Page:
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Alcohol Clin Exp Res. 2016 Aug;40(8):1728-36. doi: 10.1111/acer.13134. Epub 2016 Jul 18.

A Cross-National Examination of Differences in Classification of Lifetime Alcohol Use Disorder Between DSM-IV and DSM-5: Findings from the World Mental Health Survey.

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National Drug and Alcohol Research Centre, UNSW Australia, Sydney, New South Wales, Australia.
Department of Health Care Policy, Harvard Medical School, Boston, Massachusetts.
Department of Epidemiology, Services, and Prevention Research (DESPR), National Institute on Drug Abuse (NIDA), National Institutes of Health (NIH), Bethesda, Maryland.
College of Medicine, Al-Qadisiya University, Diwania governorate, Iraq.
National School of Public Health, Management and Professional Development, Bucharest, Romania.
Department of Studies on Alcoholism and Drug Dependence, Institute of Psychiatry and Neurology, Warsaw, Poland.
School of Psychology, University of Ulster, Belfast, Ireland.
IMIB-Arrixaca, CIBERESP-Murcia, Subdirección General de Salud Mental y Asistencia Psiquiátrica, Servicio Murciano de Salud, El Palmar, Murcia, Spain.
Center for Excellence on Research in Mental Health, CES University, Medellin, Colombia.
Department of Social Medicine, Federal University of Espírito Santo, Vitoria, Brazil.
Nova Medical School/Faculdade Ciencias Medicas-Department of Mental Health, Faculdade de Ciências Médicas, Universidade Nova de Lisboa, Lisboa, Portugal.



The current study sought to examine the diagnostic overlap in DSM-IV and DSM-5 alcohol use disorder (AUD) and determine the clinical correlates of changing diagnostic status across the 2 classification systems.


DSM-IV and DSM-5 definitions of AUD were compared using cross-national community survey data in 9 low-, middle-, and high-income countries. Participants were 31,367 respondents to surveys in the World Health Organization's World Mental Health Survey Initiative. The Composite International Diagnostic Interview, version 3.0, was used to derive DSM-IV and DSM-5 lifetime diagnoses of AUD. Clinical characteristics, also assessed in the surveys, included lifetime DSM-IV anxiety; mood and drug use disorders; lifetime suicidal ideation, plan, and attempt; general functional impairment; and psychological distress.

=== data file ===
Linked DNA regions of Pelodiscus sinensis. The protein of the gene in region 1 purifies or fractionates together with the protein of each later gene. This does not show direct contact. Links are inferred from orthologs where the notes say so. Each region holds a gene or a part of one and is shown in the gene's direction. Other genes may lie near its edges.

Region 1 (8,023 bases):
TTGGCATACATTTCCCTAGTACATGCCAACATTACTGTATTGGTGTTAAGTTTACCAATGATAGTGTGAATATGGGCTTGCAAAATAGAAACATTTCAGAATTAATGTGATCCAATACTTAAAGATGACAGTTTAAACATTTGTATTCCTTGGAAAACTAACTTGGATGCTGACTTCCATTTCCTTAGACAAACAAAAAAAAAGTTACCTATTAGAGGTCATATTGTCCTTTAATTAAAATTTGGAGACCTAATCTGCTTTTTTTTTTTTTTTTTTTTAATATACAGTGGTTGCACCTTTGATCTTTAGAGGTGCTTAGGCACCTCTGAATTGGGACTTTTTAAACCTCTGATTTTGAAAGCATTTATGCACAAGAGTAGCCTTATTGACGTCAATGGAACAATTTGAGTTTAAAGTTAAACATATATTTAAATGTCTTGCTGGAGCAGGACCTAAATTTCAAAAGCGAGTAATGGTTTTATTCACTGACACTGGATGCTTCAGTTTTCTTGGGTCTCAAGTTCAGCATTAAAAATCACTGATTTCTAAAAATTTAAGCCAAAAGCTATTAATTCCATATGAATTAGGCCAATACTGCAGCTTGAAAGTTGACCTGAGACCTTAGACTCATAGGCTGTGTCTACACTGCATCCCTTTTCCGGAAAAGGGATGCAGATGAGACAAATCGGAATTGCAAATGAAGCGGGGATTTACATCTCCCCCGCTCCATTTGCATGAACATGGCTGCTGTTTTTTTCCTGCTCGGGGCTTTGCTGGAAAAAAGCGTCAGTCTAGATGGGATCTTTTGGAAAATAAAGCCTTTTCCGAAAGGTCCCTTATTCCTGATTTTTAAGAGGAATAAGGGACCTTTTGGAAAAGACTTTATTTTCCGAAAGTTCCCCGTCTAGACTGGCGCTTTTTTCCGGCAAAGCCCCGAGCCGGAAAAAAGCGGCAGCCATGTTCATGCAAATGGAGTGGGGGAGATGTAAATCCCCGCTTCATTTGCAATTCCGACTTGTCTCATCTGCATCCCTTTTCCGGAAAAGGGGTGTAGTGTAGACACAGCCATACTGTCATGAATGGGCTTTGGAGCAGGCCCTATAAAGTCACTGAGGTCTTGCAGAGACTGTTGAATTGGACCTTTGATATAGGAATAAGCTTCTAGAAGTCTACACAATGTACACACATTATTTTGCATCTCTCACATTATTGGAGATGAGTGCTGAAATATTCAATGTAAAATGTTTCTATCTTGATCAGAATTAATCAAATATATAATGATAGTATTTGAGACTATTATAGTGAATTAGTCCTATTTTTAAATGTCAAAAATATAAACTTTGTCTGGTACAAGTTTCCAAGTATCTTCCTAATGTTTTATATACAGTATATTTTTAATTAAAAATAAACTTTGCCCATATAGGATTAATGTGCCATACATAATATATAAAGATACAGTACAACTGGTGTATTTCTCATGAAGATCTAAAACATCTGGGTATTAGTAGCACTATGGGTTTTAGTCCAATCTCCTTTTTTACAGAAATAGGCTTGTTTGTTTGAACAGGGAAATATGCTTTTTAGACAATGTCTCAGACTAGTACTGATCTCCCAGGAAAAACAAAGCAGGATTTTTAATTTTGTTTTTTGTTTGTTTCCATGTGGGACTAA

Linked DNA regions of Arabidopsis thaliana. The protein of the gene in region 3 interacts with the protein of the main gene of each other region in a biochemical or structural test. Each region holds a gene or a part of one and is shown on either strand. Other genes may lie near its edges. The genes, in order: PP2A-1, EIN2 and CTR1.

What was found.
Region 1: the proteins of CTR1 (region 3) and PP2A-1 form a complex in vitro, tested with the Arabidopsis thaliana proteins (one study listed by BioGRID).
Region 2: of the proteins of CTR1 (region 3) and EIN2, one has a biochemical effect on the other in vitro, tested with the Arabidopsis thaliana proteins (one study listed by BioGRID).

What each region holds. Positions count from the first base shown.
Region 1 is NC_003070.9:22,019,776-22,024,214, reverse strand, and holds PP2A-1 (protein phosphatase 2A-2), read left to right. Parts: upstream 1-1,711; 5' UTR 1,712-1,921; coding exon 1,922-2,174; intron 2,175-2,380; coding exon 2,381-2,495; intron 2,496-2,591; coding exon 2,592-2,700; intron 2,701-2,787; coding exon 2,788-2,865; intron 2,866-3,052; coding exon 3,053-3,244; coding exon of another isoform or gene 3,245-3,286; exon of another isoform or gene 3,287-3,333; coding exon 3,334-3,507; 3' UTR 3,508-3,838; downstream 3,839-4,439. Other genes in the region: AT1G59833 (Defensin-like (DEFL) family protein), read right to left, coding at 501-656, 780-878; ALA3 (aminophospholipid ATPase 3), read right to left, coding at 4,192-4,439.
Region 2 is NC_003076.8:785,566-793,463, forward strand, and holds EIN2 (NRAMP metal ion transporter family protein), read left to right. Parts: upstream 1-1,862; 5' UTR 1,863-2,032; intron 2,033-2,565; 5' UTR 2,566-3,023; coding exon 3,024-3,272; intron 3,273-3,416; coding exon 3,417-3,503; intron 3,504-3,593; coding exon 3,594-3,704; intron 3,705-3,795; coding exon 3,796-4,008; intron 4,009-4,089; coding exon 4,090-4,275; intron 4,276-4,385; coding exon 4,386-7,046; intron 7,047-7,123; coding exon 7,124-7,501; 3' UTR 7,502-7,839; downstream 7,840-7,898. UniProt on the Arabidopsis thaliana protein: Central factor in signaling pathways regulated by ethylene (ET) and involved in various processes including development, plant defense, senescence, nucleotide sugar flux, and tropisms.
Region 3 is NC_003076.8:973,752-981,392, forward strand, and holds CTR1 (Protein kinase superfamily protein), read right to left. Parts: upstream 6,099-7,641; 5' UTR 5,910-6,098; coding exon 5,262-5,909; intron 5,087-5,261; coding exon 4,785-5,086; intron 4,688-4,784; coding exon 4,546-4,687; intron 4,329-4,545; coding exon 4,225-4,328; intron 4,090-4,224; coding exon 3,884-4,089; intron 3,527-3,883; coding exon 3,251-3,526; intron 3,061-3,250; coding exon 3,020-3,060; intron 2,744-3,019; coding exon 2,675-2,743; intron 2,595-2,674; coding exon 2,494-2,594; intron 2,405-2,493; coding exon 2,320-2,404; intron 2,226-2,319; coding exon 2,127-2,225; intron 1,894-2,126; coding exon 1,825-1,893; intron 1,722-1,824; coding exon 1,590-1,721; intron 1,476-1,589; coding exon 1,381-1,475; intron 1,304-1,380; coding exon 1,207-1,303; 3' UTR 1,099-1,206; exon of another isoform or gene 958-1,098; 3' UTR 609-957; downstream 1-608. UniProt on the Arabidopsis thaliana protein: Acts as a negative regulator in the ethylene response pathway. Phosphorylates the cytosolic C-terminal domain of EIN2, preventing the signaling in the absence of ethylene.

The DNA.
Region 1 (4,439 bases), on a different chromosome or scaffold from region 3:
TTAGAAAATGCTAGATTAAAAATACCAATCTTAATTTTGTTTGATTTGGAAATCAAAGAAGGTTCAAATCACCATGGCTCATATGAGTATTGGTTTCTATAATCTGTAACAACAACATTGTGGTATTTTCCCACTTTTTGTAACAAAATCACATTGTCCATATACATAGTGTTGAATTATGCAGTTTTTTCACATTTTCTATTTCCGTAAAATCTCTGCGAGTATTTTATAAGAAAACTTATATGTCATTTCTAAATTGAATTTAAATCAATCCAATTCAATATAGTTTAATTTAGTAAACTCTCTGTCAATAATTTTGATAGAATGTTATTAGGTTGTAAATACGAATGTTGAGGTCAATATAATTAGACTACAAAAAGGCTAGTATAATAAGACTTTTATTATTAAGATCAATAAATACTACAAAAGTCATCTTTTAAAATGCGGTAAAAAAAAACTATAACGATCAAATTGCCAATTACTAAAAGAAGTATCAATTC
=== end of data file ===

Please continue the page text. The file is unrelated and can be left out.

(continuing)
Compared with DSM-IV AUD (12.3%, SE = 0.3%), the DSM-5 definition yielded slightly lower prevalence estimates (10.8%, SE = 0.2%). Almost one-third (n = 802) of all DSM-IV abuse cases switched to subthreshold according to DSM-5 and one-quarter (n = 467) of all DSM-IV diagnostic orphans switched to mild AUD according to DSM-5. New cases of DSM-5 AUD were largely similar to those who maintained their AUD across both classifications. Similarly, new DSM-5 noncases were similar to those who were subthreshold across both classifications. The exception to this was with regard to the prevalence of any lifetime drug use disorder.


In this large cross-national community sample, the prevalence of DSM-5 lifetime AUD was only slightly lower than the prevalence of DSM-IV lifetime AUD. Nonetheless, there was considerable diagnostic switching, with a large number of people inconsistently identified across the 2 DSM classifications.


Alcohol Use Disorder; DSM-5; DSM-IV; Prevalence

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Conflict of interest statement

Declaration of interest: The views and opinions expressed in this paper are those of the authors only and do not necessarily represent the views, official policy or position of the US. Department of Health and Human Services or any of its affiliated institutions or agencies. Dr. Glantz’s role on this paper is through his involvement as a Science Officer on U01-MH60220. He had no involvement in the other cited grants. In the past three years, Dr. Kessler has been a consultant for Hoffman-La Roche, Inc., Johnson & Johnson Wellness and Prevention, and Sonofi-Aventis Groupe. Dr. Kessler has served on advisory boards for Mensante Corporation, Johnson & Johnson Services Inc. Lake Nona Life Project, and U.S. Preventive Medicine. Dr. Kessler is a co-owner of DataStat, Inc. The Psychiatric Enquiry to General Population in Southeast Spain – Murcia (PEGASUS-Murcia) Project has been financed by the Regional Health Authorities of Murcia (Servicio Murciano de Salud and Consejería de Sanidad y Política Social) and Fundación para la Formación e Investigación Sanitarias (FFIS) of Murcia.

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